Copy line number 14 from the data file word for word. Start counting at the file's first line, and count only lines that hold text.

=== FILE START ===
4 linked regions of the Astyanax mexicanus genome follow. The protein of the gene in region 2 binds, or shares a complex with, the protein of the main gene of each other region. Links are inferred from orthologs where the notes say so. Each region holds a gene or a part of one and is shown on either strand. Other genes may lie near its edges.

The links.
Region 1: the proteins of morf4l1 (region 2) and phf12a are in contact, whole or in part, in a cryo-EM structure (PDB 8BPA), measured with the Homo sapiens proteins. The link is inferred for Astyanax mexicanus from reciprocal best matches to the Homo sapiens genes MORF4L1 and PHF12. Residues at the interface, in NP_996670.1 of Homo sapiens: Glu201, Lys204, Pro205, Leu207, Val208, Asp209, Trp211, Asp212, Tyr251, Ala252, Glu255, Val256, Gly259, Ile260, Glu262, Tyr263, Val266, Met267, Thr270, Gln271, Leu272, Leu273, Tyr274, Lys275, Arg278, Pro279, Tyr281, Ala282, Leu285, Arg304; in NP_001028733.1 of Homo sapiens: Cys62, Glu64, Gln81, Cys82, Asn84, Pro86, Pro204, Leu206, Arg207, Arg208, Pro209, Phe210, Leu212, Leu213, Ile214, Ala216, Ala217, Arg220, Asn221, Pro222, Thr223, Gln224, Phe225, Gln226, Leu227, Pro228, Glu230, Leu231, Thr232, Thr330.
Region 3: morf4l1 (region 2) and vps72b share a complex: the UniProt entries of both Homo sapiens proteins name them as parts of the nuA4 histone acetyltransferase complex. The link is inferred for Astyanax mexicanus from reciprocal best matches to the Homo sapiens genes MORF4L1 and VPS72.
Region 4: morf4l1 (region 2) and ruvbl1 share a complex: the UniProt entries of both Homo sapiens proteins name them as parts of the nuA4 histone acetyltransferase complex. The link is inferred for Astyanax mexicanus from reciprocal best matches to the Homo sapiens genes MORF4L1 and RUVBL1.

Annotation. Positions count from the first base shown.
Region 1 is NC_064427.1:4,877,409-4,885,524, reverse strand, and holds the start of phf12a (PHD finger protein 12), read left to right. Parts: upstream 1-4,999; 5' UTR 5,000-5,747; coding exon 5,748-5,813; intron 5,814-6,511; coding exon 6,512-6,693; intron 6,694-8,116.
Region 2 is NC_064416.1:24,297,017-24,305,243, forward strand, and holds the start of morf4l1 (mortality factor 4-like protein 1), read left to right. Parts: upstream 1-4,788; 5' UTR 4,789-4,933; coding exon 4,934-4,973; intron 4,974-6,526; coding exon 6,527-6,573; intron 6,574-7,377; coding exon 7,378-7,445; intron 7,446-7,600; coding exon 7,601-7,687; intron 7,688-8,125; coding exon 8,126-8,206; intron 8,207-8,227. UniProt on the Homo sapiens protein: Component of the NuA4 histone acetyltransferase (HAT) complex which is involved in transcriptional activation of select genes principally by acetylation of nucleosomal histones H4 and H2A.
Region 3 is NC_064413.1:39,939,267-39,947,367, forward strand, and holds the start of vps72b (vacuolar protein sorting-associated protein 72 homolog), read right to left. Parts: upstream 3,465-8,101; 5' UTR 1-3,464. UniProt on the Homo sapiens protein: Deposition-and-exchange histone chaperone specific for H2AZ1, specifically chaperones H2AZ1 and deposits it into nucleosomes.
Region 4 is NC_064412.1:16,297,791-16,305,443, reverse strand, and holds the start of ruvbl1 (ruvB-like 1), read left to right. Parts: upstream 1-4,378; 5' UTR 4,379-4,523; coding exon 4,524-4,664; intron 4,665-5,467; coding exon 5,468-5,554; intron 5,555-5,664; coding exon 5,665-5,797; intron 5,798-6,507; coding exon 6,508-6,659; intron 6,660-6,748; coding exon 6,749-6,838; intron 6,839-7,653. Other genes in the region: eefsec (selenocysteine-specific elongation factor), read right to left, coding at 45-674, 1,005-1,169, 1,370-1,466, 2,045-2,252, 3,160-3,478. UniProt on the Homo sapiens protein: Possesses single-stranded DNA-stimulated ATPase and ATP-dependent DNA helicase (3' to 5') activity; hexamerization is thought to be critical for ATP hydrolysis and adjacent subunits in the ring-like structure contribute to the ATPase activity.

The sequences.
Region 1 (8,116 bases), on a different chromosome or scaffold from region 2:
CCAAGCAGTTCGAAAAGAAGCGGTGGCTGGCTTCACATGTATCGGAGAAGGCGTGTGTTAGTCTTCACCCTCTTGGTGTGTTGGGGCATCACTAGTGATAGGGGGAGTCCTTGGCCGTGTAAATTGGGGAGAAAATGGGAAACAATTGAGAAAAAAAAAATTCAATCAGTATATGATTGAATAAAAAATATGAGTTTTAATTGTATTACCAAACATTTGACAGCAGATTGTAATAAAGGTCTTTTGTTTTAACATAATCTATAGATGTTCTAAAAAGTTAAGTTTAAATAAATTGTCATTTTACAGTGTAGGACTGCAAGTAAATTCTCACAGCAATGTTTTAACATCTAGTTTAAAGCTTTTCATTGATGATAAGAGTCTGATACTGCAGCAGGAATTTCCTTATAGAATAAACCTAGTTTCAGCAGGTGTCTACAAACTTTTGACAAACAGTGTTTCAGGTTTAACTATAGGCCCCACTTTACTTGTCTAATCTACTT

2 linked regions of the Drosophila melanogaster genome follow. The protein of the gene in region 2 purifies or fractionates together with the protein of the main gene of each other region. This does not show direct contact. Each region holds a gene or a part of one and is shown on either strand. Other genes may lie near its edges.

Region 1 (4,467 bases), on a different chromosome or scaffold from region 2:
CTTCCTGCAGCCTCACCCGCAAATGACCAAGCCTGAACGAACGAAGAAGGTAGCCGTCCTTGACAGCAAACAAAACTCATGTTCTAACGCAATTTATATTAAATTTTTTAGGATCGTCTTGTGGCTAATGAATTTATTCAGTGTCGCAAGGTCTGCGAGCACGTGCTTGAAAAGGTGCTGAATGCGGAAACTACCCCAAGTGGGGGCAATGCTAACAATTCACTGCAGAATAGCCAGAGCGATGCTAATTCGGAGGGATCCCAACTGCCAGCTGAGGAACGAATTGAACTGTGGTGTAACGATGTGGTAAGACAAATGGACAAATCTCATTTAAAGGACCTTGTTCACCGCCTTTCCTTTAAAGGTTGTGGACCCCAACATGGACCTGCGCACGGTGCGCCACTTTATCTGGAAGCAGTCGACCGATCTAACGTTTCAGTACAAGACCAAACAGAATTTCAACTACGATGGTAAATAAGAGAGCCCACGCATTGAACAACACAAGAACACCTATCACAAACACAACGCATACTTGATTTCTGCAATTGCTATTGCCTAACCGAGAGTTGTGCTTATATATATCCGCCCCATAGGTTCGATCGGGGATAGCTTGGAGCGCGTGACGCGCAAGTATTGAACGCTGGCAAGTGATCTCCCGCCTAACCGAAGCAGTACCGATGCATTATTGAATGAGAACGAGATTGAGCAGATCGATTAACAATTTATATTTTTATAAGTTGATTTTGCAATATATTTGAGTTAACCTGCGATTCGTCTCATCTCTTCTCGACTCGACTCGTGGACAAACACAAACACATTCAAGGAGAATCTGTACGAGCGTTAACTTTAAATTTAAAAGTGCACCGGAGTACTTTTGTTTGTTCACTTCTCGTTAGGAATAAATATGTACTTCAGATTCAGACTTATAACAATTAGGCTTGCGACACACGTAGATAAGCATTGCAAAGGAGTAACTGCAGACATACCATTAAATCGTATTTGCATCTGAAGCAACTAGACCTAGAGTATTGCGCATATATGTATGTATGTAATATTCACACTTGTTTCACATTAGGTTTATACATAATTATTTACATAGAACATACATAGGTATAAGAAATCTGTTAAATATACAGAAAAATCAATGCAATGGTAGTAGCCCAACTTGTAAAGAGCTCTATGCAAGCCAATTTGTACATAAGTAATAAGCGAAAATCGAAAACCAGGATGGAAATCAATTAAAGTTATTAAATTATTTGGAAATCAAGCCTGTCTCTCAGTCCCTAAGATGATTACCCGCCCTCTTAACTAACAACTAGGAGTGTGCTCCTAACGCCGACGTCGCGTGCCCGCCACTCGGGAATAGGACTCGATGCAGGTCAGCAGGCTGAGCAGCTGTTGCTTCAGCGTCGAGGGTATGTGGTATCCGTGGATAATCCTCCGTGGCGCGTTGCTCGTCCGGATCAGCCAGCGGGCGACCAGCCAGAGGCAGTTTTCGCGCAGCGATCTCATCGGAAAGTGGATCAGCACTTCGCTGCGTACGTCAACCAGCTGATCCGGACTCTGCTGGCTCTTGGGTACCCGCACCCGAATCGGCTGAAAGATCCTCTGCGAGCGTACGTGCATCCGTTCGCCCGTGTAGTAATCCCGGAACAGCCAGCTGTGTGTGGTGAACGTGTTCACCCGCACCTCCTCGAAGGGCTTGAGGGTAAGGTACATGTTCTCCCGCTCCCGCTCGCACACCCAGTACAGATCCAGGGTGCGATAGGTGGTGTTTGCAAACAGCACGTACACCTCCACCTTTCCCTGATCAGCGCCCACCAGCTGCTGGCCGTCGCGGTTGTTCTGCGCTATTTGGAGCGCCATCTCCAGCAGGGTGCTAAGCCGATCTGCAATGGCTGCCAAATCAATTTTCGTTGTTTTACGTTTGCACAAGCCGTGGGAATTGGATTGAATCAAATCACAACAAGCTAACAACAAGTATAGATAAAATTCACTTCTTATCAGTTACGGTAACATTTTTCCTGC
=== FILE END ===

2 linked regions of the Drosophila melanogaster genome follow. The protein of the gene in region 2 purifies or fractionates together with the protein of the main gene of each other region. This does not show direct contact. Each region holds a gene or a part of one and is shown on either strand. Other genes may lie near its edges.